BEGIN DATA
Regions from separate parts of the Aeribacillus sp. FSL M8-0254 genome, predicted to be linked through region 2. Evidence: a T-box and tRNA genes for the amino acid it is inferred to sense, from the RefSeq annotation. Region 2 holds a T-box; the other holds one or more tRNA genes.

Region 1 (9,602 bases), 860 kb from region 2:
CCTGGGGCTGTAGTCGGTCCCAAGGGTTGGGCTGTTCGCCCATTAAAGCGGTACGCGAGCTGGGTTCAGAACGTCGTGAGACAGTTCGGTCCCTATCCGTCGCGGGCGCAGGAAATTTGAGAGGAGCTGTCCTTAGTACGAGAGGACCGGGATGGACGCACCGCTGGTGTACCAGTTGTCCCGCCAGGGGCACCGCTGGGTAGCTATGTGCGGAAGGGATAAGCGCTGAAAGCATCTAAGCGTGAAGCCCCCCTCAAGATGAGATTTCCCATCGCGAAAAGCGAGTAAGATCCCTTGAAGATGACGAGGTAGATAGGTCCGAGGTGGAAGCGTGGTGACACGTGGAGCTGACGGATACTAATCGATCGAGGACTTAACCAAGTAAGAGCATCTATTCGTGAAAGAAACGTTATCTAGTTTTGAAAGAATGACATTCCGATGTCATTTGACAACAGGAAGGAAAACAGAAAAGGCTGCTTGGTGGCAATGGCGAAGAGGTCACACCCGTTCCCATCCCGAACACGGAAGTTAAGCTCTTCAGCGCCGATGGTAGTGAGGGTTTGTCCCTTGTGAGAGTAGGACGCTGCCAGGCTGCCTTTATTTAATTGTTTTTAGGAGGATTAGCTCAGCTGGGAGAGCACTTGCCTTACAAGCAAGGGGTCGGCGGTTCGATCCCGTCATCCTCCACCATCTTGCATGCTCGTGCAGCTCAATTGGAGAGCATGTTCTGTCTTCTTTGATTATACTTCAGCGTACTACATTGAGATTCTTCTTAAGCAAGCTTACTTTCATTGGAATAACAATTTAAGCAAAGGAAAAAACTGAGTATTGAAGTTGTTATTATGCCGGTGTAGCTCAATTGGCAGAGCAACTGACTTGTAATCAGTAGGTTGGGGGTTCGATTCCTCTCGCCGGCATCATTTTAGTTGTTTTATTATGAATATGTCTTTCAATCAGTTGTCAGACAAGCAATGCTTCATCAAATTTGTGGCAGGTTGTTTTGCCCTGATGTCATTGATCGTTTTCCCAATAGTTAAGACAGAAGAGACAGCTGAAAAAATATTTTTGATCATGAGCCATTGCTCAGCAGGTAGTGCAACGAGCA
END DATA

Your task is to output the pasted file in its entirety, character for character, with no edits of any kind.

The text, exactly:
Regions from separate parts of the Aeribacillus sp. FSL M8-0254 genome, predicted to be linked through region 2. Evidence: a T-box and tRNA genes for the amino acid it is inferred to sense, from the RefSeq annotation. Region 2 holds a T-box; the other holds one or more tRNA genes.

Region 1 (9,602 bases), 860 kb from region 2:
CCTGGGGCTGTAGTCGGTCCCAAGGGTTGGGCTGTTCGCCCATTAAAGCGGTACGCGAGCTGGGTTCAGAACGTCGTGAGACAGTTCGGTCCCTATCCGTCGCGGGCGCAGGAAATTTGAGAGGAGCTGTCCTTAGTACGAGAGGACCGGGATGGACGCACCGCTGGTGTACCAGTTGTCCCGCCAGGGGCACCGCTGGGTAGCTATGTGCGGAAGGGATAAGCGCTGAAAGCATCTAAGCGTGAAGCCCCCCTCAAGATGAGATTTCCCATCGCGAAAAGCGAGTAAGATCCCTTGAAGATGACGAGGTAGATAGGTCCGAGGTGGAAGCGTGGTGACACGTGGAGCTGACGGATACTAATCGATCGAGGACTTAACCAAGTAAGAGCATCTATTCGTGAAAGAAACGTTATCTAGTTTTGAAAGAATGACATTCCGATGTCATTTGACAACAGGAAGGAAAACAGAAAAGGCTGCTTGGTGGCAATGGCGAAGAGGTCACACCCGTTCCCATCCCGAACACGGAAGTTAAGCTCTTCAGCGCCGATGGTAGTGAGGGTTTGTCCCTTGTGAGAGTAGGACGCTGCCAGGCTGCCTTTATTTAATTGTTTTTAGGAGGATTAGCTCAGCTGGGAGAGCACTTGCCTTACAAGCAAGGGGTCGGCGGTTCGATCCCGTCATCCTCCACCATCTTGCATGCTCGTGCAGCTCAATTGGAGAGCATGTTCTGTCTTCTTTGATTATACTTCAGCGTACTACATTGAGATTCTTCTTAAGCAAGCTTACTTTCATTGGAATAACAATTTAAGCAAAGGAAAAAACTGAGTATTGAAGTTGTTATTATGCCGGTGTAGCTCAATTGGCAGAGCAACTGACTTGTAATCAGTAGGTTGGGGGTTCGATTCCTCTCGCCGGCATCATTTTAGTTGTTTTATTATGAATATGTCTTTCAATCAGTTGTCAGACAAGCAATGCTTCATCAAATTTGTGGCAGGTTGTTTTGCCCTGATGTCATTGATCGTTTTCCCAATAGTTAAGACAGAAGAGACAGCTGAAAAAATATTTTTGATCATGAGCCATTGCTCAGCAGGTAGTGCAACGAGCA